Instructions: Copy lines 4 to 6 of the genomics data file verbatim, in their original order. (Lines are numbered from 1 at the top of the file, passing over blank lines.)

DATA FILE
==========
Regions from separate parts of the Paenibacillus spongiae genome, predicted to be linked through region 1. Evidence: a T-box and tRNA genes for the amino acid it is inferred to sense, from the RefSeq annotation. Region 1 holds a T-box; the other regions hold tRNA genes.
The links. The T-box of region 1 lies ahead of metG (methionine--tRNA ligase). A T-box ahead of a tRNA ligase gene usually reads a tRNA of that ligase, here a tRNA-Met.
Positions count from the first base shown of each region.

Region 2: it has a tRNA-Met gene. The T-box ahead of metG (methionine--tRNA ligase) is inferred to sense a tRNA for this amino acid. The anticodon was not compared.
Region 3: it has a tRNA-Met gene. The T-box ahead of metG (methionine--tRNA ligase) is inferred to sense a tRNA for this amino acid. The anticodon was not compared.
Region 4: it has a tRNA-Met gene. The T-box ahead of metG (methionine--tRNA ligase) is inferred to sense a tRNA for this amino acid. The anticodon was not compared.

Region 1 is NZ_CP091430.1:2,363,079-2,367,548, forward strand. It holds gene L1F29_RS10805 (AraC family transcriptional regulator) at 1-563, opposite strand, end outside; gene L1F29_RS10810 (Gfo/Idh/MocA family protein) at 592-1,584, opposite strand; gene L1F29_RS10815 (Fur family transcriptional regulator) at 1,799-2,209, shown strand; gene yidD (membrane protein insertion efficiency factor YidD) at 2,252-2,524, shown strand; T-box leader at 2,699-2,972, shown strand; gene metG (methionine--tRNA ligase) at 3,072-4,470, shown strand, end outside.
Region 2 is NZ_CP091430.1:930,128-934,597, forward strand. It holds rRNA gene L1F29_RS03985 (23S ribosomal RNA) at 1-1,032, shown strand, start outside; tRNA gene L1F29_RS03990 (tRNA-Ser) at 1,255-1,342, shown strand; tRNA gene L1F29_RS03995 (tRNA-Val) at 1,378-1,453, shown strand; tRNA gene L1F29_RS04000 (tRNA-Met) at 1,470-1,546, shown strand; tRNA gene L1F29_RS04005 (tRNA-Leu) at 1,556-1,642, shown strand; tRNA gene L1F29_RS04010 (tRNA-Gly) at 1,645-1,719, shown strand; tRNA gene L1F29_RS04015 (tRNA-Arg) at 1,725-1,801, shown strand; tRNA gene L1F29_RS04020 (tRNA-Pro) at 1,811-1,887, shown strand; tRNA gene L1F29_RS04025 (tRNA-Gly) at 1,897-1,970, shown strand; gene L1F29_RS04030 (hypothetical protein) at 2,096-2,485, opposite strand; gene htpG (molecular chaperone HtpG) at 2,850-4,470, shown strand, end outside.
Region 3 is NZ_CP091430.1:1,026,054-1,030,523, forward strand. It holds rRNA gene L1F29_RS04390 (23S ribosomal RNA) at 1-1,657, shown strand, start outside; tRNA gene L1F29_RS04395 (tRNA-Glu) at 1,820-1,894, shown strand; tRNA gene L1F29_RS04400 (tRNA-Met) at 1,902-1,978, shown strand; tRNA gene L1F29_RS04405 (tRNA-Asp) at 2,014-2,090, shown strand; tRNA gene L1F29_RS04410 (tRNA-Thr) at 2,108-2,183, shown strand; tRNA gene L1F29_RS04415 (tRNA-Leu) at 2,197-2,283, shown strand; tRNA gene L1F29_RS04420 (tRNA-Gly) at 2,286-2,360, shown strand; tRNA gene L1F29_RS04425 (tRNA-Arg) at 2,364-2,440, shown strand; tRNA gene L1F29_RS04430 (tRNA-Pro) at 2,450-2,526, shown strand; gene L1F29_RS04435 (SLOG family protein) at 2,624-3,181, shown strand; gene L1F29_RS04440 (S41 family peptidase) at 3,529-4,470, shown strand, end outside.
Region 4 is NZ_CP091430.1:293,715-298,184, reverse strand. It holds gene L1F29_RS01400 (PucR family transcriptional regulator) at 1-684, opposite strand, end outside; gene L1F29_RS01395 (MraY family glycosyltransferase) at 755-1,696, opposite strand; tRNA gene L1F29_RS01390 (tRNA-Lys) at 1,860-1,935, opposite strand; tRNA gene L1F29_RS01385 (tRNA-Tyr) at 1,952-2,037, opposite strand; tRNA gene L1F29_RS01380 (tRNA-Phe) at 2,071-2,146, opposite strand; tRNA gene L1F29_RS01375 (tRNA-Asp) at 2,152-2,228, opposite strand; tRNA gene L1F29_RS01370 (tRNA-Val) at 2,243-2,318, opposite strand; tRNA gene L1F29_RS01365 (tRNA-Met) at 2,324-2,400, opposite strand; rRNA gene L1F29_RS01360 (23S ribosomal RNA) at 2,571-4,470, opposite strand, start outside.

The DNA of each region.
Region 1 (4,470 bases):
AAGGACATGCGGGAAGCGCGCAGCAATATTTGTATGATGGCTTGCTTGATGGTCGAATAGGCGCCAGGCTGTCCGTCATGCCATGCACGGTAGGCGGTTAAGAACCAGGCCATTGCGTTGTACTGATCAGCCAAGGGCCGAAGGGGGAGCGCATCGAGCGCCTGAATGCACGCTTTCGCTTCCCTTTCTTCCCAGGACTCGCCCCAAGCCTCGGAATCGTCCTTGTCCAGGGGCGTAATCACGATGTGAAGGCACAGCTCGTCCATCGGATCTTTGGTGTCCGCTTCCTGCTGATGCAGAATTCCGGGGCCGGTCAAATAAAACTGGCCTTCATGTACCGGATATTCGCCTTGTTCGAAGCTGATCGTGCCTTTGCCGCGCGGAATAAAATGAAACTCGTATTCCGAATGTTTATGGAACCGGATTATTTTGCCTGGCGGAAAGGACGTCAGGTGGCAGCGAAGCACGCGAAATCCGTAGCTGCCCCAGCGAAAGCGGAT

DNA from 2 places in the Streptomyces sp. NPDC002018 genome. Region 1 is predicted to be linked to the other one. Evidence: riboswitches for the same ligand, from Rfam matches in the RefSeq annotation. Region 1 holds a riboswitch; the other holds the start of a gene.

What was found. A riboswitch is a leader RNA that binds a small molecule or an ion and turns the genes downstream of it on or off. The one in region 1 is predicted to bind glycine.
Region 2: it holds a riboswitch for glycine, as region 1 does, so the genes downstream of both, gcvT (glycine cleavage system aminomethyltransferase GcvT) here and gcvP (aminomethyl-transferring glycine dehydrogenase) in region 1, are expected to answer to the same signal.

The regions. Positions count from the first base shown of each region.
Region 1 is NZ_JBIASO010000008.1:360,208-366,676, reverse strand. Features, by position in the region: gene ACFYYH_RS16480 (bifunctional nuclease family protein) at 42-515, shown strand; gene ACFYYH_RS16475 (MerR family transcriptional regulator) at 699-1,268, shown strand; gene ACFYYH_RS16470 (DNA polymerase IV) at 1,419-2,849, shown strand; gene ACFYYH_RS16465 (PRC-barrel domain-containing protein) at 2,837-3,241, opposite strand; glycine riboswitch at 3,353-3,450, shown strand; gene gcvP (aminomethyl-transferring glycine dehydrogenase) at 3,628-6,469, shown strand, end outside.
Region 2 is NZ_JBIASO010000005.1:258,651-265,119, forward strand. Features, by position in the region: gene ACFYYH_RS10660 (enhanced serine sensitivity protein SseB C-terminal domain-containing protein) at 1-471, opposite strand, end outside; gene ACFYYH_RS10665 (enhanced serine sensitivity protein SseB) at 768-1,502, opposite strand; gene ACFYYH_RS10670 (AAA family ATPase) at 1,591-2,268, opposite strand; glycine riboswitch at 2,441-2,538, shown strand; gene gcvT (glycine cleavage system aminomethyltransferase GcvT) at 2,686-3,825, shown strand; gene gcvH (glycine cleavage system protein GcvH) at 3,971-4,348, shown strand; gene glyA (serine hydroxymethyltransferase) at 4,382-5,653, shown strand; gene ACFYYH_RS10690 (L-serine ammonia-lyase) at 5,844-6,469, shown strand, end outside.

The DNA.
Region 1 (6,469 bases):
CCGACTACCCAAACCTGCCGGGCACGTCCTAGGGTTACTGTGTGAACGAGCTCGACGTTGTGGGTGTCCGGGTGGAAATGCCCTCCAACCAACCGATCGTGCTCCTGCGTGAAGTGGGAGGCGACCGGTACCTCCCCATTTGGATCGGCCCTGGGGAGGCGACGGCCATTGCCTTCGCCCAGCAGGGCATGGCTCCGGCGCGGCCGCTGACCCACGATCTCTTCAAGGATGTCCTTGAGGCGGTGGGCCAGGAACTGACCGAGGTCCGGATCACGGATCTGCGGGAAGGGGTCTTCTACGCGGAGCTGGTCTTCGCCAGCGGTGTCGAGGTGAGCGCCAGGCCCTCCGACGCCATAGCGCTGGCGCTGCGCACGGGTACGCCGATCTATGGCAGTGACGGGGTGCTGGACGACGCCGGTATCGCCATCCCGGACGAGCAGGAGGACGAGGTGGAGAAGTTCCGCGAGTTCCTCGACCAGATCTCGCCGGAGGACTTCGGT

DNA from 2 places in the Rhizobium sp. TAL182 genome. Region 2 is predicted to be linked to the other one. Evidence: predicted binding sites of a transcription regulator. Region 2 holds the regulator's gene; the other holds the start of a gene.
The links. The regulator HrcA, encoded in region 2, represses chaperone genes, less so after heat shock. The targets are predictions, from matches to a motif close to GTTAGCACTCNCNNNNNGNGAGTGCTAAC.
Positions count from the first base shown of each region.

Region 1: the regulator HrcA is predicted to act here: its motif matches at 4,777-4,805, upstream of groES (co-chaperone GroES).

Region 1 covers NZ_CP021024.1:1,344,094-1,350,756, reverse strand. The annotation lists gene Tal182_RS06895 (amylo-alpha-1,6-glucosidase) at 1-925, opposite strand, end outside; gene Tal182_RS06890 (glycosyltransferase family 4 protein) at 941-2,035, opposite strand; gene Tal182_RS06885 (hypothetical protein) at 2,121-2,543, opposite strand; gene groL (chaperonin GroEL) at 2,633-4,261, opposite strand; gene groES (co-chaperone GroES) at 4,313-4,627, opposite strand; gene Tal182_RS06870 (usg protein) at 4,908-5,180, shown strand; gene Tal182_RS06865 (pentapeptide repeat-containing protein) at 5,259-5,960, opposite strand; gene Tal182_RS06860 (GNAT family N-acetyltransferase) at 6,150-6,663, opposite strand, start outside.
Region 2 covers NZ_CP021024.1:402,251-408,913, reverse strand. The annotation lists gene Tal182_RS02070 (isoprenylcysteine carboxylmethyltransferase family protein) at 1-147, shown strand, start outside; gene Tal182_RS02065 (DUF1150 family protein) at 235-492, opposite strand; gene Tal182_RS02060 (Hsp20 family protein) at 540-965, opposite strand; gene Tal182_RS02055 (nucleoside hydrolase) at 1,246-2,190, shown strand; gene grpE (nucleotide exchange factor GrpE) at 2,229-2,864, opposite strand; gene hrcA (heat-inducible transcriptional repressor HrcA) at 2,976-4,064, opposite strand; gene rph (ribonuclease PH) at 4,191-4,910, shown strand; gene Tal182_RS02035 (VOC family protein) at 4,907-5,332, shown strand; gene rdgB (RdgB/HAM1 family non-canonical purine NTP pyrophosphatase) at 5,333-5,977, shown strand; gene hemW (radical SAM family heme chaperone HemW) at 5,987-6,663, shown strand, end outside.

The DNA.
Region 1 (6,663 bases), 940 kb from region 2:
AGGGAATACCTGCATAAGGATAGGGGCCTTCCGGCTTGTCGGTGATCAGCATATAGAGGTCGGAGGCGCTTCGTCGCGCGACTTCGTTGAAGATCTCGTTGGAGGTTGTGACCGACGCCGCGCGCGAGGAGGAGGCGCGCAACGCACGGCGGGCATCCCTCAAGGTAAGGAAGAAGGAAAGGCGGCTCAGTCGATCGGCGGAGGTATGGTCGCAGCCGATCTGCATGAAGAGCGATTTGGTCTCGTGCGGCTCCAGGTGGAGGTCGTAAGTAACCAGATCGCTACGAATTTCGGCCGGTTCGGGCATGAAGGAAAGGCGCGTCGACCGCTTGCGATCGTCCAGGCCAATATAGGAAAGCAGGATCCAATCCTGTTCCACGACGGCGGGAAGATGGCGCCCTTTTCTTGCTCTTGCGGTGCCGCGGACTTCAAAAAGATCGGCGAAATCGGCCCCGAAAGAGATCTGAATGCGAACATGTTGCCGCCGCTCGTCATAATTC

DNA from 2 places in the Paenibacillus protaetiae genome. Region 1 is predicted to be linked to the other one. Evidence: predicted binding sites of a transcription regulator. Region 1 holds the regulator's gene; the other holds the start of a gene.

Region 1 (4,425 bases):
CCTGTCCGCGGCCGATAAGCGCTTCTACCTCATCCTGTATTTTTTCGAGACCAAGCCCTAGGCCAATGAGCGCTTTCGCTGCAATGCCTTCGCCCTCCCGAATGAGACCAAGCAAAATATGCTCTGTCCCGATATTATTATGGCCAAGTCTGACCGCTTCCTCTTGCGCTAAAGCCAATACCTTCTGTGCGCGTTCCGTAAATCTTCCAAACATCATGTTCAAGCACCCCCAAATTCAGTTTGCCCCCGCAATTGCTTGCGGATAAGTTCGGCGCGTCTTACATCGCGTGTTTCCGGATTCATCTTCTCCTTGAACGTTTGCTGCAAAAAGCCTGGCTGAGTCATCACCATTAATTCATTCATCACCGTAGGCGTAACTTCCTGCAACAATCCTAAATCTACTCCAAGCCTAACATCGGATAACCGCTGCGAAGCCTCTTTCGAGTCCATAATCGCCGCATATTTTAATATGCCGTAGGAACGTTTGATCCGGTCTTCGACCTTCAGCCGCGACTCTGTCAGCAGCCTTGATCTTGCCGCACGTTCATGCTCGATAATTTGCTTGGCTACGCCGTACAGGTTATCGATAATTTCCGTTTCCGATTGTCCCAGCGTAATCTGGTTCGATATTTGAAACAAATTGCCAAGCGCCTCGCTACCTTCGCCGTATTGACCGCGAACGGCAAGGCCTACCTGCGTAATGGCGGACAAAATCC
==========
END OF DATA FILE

Region 2: it has a tRNA-Met gene. The T-box ahead of metG (methionine--tRNA ligase) is inferred to sense a tRNA for this amino acid. The anticodon was not compared.
Region 3: it has a tRNA-Met gene. The T-box ahead of metG (methionine--tRNA ligase) is inferred to sense a tRNA for this amino acid. The anticodon was not compared.
Region 4: it has a tRNA-Met gene. The T-box ahead of metG (methionine--tRNA ligase) is inferred to sense a tRNA for this amino acid. The anticodon was not compared.